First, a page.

The Republic of Turkey is the successor state of the Ottoman Empire, created after the overthrow of Sultan Mehmet VI Vahdettin by the new Republican assembly of Turkey in 1922. This new regime delivered the coup de grâce to the Ottoman state which had been practically wiped away from the world stage following the First World War.
Turkish nationalists established modern Turkey as an outcome of the Turkish War of Independence, mostly on what was to become Turkish territory, as of the Treaty of Lausanne. The war resulted in the defeat of Greece in western Turkey (see Greco-Turkish War (1919-1922)), the East Armenian state on the east; (2 November 1920 Gümrü Treaty), Britain, France, and Georgia. The Treaty of Lausanne, signed on July 24, 1923, and negotiated by İsmet İnönü on behalf of the Ankara government, established most of the modern boundaries of the country (except the province of Hatay, formerly the Syrian province of Alexandretta, which joined Turkey following a referendum organized in 1939 after having gained its independence from France in 1938). The Treaty of Lausanne also led to the international recognition of the sovereignty of the new Republic of Turkey as the successor state of the defunct Ottoman Empire. The Republic of Turkey was founded as a nation-state on the French Revolutionary model.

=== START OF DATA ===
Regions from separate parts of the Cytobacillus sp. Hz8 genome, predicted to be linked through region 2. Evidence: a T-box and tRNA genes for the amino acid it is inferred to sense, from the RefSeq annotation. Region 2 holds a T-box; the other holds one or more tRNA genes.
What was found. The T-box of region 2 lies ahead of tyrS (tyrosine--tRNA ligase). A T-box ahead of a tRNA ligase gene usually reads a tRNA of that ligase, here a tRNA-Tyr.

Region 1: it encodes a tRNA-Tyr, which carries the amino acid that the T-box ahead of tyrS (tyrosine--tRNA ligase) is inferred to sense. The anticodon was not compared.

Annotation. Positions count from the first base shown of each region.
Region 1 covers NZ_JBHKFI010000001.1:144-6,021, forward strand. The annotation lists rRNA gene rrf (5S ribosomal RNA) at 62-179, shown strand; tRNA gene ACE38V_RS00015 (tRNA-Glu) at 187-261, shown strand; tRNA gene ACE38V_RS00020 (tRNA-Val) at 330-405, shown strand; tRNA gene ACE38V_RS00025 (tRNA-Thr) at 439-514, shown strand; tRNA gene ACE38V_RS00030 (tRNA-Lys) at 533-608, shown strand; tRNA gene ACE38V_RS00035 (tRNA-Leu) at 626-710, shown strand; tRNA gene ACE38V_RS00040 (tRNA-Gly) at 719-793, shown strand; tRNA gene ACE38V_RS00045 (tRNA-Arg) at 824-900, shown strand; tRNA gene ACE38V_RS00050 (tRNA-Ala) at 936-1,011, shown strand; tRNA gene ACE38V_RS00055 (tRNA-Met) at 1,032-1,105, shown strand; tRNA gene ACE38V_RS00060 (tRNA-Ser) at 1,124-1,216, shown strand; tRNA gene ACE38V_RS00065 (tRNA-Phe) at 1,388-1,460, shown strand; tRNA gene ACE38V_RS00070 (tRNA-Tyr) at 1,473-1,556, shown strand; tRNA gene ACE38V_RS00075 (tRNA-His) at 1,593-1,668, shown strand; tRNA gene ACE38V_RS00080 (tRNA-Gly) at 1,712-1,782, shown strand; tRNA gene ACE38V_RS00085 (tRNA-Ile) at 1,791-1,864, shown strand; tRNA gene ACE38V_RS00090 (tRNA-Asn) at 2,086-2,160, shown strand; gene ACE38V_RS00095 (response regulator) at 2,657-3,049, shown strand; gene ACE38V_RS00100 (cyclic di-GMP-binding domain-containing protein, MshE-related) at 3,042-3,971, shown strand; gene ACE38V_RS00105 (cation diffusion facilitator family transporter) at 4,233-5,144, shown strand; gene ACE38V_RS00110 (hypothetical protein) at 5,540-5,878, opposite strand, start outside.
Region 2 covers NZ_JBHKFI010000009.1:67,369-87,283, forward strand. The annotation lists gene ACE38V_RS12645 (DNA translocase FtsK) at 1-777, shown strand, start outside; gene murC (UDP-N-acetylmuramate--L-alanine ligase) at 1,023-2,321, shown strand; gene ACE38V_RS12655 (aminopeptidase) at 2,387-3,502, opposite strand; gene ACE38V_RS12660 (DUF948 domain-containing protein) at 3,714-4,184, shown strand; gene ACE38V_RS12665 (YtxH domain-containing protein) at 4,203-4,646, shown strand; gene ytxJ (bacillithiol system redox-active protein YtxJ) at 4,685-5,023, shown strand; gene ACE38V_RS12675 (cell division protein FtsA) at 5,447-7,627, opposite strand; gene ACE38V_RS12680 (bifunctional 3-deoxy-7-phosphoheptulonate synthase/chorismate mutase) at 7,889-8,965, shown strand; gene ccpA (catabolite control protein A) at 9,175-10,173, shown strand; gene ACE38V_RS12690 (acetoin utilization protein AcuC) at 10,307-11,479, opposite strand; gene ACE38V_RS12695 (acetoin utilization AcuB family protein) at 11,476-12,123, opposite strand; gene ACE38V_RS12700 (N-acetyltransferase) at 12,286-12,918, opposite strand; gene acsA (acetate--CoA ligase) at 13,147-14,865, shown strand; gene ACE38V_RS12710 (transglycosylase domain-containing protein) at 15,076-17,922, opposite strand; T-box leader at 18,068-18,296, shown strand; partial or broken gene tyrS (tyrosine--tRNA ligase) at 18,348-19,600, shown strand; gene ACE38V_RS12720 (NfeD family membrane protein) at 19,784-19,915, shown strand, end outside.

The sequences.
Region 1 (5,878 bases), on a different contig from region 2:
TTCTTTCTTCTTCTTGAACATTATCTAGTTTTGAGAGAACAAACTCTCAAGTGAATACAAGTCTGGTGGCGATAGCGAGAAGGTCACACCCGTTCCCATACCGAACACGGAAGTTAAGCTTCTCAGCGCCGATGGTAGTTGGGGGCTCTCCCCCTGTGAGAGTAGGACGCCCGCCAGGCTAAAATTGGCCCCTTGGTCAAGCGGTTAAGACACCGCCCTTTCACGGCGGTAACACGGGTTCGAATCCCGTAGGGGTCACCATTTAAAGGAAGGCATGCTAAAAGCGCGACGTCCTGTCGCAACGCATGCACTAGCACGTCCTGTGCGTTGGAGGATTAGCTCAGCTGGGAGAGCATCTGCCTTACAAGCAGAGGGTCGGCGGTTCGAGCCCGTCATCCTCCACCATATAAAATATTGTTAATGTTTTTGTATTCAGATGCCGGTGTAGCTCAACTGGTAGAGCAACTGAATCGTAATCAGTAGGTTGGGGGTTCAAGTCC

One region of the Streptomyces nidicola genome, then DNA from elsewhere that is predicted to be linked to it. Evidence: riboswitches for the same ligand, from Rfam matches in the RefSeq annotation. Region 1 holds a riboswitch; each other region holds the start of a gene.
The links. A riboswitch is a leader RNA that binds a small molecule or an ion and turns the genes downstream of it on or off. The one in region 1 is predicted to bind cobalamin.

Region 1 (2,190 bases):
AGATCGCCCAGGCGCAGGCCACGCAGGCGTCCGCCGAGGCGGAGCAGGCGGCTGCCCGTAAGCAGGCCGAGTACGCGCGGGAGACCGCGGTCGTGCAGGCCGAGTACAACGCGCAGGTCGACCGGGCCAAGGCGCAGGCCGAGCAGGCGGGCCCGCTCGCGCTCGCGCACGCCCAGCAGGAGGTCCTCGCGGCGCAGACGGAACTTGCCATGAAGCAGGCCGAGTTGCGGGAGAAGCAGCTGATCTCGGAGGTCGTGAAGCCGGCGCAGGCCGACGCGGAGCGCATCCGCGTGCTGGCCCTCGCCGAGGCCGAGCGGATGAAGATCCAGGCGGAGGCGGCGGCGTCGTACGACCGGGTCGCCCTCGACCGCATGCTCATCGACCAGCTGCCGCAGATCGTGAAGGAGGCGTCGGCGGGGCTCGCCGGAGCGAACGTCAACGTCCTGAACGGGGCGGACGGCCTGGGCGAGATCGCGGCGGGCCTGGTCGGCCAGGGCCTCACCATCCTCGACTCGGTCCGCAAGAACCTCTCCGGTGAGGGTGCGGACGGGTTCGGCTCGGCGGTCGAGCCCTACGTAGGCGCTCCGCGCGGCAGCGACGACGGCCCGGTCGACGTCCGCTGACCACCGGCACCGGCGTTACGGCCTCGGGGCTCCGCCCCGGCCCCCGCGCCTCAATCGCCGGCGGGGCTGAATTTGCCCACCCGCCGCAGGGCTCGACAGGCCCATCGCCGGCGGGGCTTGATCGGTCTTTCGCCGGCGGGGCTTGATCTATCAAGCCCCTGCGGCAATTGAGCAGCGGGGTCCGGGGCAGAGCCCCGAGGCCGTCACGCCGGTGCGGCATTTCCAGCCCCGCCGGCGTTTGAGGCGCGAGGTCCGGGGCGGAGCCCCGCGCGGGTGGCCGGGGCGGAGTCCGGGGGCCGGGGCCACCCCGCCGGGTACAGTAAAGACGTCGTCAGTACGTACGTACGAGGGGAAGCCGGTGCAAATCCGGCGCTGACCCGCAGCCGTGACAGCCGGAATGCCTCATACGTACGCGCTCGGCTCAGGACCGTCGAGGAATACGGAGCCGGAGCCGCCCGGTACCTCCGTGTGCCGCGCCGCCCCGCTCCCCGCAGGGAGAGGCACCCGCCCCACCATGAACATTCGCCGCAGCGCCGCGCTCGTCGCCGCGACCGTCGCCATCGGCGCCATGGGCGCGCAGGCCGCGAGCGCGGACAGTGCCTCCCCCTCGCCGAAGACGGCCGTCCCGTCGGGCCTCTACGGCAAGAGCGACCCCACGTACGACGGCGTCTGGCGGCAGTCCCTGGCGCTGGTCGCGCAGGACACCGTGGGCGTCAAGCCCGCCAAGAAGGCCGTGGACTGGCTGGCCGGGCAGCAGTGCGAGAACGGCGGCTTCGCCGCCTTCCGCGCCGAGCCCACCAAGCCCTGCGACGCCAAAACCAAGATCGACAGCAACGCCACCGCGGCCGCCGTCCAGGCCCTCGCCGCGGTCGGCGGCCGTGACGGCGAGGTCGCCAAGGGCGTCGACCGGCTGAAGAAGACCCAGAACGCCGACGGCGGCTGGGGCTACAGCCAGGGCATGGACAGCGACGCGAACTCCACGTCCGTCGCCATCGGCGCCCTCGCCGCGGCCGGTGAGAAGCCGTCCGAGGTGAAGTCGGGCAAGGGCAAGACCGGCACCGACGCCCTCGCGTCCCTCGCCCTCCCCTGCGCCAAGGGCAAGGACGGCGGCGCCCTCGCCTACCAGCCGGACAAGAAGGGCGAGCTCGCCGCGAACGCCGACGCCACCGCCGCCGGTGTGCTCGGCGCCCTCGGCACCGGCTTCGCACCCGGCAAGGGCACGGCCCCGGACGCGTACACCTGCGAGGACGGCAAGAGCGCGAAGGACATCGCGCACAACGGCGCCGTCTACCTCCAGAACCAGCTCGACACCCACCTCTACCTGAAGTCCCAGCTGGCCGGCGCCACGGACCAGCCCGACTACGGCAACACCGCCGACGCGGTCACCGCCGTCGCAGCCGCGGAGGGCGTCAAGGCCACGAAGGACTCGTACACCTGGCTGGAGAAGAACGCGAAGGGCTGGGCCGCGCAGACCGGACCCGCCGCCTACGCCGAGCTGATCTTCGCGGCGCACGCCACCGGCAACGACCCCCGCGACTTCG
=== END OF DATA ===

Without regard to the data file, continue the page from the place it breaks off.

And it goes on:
The history of modern Turkey begins with the foundation of the republic on October 29, 1923, with Mustafa Kemal (Atatürk) as its first president. The government was formed from the Ankara-based revolutionary group, led by Atatürk. The second constitution was ratified by the Grand National Assembly on April 20, 1924. For about the next 10 years, the country saw a steady process of secular Westernization through Atatürk's Reforms, which included the unification of education; the discontinuation of religious and other titles; the closure of Islamic courts and the replacement of Islamic canon law with a secular civil code modeled after Switzerland's and a penal code modeled after the Italian Penal Code; recognition of the equality between the sexes and the granting of full political rights to women on 5 December, 1934; the language reform initiated by the newly founded Turkish Language Association; replacement of the Ottoman Turkish alphabet with the new Turkish alphabet derived from the Latin alphabet; the dress law (the wearing of a fez, a traditional Muslim hat, is outlawed); the law on family names; and many others.